In order to ensure radiation safety in India, a cradle-to-grave system for the control of radiation sources has been established. Establishment of such a system in India includes among other things, the existence of a legislative framework for safety (relevant laws and regulations), the establishment of a national infrastructure for control of radiation sources (an operational regulatory body with qualified and adequate staff), and the implementation of regulatory control activities (such as authorization, inspection and enforcement).

    Industry Perspective
    Disaster preparedness is very critical to business survival. As a stakeholder, the involvement of the industry extends to all three phases i.e. Disaster preparedness, management during disasters and post disaster recovery and rehabilitation.

    Moreover, there are ample opportunities for the business, as Innovators and developers of product and services which are still untapped so as to make communities and industries more disaster resilient. However, one of the key challenges for industries in India today is the very application of information regarding disaster risk reduction and mitigation as an essential part of their business planning. This is particularly true for technical area like Radiological safety and security.

    The increasing use of radioactive materials within the Indian Industries - Healthcare, Food Processing and Research and Higher Education sectors, that have seen rapid expansion in recent years, has increased both the number of sites at which radioactive material is held and used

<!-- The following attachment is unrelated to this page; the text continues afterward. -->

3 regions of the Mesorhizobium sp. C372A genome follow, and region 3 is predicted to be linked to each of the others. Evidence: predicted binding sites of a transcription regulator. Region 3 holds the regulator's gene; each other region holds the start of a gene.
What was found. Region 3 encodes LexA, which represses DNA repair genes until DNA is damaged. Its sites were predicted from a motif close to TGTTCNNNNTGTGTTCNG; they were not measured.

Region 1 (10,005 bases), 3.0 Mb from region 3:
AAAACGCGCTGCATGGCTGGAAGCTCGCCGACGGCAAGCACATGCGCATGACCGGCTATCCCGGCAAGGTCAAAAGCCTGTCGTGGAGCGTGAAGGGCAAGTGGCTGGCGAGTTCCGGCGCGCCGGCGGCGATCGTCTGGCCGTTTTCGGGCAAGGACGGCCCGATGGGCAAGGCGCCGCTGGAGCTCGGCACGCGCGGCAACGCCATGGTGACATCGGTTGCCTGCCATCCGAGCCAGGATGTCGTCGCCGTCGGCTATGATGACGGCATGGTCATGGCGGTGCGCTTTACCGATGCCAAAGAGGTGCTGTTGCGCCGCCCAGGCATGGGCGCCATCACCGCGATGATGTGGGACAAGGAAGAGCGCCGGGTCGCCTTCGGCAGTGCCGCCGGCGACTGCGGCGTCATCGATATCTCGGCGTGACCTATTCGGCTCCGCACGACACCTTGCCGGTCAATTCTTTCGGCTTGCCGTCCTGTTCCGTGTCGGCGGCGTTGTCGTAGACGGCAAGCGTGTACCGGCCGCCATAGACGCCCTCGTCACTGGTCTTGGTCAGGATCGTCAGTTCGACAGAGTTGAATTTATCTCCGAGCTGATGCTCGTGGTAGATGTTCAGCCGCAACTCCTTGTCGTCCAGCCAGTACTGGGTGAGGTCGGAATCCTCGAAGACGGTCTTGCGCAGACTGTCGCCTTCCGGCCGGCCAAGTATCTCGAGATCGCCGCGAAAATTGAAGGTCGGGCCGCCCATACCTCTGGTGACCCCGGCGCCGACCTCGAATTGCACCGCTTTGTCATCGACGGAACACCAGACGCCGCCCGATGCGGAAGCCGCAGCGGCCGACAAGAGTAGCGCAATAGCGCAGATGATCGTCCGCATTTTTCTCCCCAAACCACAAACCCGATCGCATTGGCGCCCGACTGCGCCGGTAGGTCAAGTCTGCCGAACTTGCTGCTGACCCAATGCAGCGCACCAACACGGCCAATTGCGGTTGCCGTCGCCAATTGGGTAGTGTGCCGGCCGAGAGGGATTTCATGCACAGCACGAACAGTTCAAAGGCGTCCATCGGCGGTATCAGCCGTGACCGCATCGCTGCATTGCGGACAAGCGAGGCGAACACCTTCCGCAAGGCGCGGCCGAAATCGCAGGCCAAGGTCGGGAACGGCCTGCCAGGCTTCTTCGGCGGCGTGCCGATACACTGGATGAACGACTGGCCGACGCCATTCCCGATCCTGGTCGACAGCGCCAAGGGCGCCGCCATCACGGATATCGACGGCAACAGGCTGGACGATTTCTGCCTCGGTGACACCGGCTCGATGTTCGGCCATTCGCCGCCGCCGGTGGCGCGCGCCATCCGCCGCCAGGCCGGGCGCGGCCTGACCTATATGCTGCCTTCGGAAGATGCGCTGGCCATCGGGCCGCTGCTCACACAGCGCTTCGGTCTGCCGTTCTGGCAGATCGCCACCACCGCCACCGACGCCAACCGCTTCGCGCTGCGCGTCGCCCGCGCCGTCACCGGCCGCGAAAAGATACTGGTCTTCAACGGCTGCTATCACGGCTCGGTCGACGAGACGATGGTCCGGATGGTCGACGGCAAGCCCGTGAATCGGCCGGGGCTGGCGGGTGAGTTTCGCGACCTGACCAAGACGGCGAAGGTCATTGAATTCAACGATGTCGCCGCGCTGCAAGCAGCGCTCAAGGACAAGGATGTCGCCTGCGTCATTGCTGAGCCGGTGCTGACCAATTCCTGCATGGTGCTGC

in India, and the number of staff with the knowledge of how it might be misused. Further a significant quantity of radioactive material is being transported, stored and redistributed between hospitals, laboratories, organizations and industry units across India.

    Responsibility for the safety and security of the Radioactive materials lies firmly with the owners and operators of the facilities at which they are held and used as per the rules, licensing procedures and directives laid down by the Atomic Energy Regulatory Board (under the Department of Atomic Energy, Government of India) with the aim of ensuring that the use of ionizing radiation and nuclear energy does not cause unacceptable impact on workers, members of the public and to the environment.

    Therefore, regulation of radioactive materials needs strong management at the operational level i.e. the organization and facilities in which radioactive material is stored and used, as well as at the strategic Government level, for which good communication between the two is essential.